No one remembers when and why I started calling my father Bondhu. It was a strange way to address a father, as the word means ‘friend’ in Bengali, my first language. The most likely explanation was that, playing with me one day, he might have said that the two of us were friends, and somehow that got stuck in my mind. Whatever the reason, that is the only name I remember calling him.
This did not create any problems in my early childhood. However, as I got older, I became very self-conscious about such an odd name for my father, and yet I cannot explain why I could not switch to the more acceptable Baba or something similar. When I was eight or nine, I used to study at a school called South Point. The school bus would transport me to and fro.
One day, for some reason, my father had to pick me up early. I had to go to the school office to ask for official permission to leave before time. I was asked whether someone had come to pick me up. I said, ‘Yes.’ They said, ‘Who?’ And at once I was in a crisis – I could not say Bondhu, yet uttering the word Baba was even harder. So, after much soul searching, I said, ‘Ekjon lok.’ A man. Luckily, that was enough for the office to let me go.
Fortunately, in my day-to-day existence as a child, I did not have to call out to him in front of my friends. By then I could manage to refer to him as ‘Baba’ in conversations with other people, so my secret remained well protected.
But there was one incident, from when I was about ten, that still remains with me: one day after Saraswati Puja, when thousands of clay idols are taken to the riverfront in the evening and immersed in the water, my father offered to take my friends and me to watch the spectacle. He was shooting a film then, and the production team had a rented van that could fit us all. This was very exciting for us, since no one had witnessed the immersion ceremony from such close quarters. We all piled into the van, sitting on the bench seats around the edge, and set off.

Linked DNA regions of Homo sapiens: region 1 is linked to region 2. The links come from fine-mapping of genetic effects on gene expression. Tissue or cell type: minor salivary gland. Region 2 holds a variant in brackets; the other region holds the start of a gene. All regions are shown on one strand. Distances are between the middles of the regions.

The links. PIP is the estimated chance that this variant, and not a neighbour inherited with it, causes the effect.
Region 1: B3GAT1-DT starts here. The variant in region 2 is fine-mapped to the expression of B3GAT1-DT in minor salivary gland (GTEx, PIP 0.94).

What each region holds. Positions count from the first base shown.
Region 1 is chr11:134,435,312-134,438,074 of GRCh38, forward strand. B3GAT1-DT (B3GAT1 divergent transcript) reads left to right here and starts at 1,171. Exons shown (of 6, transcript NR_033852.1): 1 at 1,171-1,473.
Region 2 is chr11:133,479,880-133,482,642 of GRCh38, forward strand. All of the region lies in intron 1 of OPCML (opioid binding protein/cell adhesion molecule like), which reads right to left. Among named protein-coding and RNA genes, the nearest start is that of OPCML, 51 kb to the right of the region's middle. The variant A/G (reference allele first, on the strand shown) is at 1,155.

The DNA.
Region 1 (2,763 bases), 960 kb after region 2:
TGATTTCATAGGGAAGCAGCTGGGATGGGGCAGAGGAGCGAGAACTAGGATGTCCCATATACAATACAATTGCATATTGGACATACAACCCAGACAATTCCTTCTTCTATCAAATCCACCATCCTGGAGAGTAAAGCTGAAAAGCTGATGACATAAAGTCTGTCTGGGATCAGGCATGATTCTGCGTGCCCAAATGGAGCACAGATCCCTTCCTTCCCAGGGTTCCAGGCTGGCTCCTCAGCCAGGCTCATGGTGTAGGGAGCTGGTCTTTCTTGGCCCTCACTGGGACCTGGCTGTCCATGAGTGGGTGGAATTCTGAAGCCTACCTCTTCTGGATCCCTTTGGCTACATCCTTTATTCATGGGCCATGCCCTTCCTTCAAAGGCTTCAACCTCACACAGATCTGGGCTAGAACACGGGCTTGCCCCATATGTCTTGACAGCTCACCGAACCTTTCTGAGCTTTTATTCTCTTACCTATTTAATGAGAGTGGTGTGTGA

The immersion ceremony exceeded our expectations – we watched hundreds of Saraswati idols being carried into the water and then let go. After that, my father took us to a narrow lane next to Metro cinema, full of vendors selling various kinds of street food. One shop was selling kulfi ice-cream. My father offered to buy us all a kulfi each. A man brought the ice-creams to us. My father stepped out to pay, and instructed us not to get out of the van while he was away.
Suddenly a friend asked me if he could get a glass of water. The responsibility automatically fell upon me to call my father and convey the request. Now I was in a fix. My father was far away, in front of the kulfi shop, and I was not supposed to get out of the van. I was in a crisis again, and my young brain tried to find a solution where I could snag my father’s attention despite the general din and still protect my well-guarded secret nickname for him. Finally, I shouted, ‘Mrinal-da!’ – using the suffix to indicate older brother, and not realizing how absurd it must have sounded to my friends!
As I grew older, I was no longer afraid to be different and could refer to him as Bondhu in public. One day, during my high-school days, I watched Ray’s Apur Sansar for the first time. Towards the end of the film, when Apu (played by Soumitra Chatterjee) finally reunites with his little son Kajal, his son asks, ‘Who are you?’ and the bearded Apu answers, ‘Your bondhu.’ That was a beautiful confirmation for me.
As my circle expanded in college, my friends spent a good part of the day at our place. My father convinced them to call him ‘Mrinal-da’, as he was too reluctant to be addressed as kaka or a jetha (uncle). Since then, all my friends have referred to him as Mrinal-da, as has the rest of the world. A couple of my girlfriends have also addressed him as Bondhu, including Nisha, the person I would eventually marry, and her sister Jagriti. There was no need for Nisha to call him anything when we were simply school friends; but after we became a couple, she started calling him Bondhu too.
Excerpted with permission from Bondhu – My Father, My Friend, Kunal Sen, Seagull Books.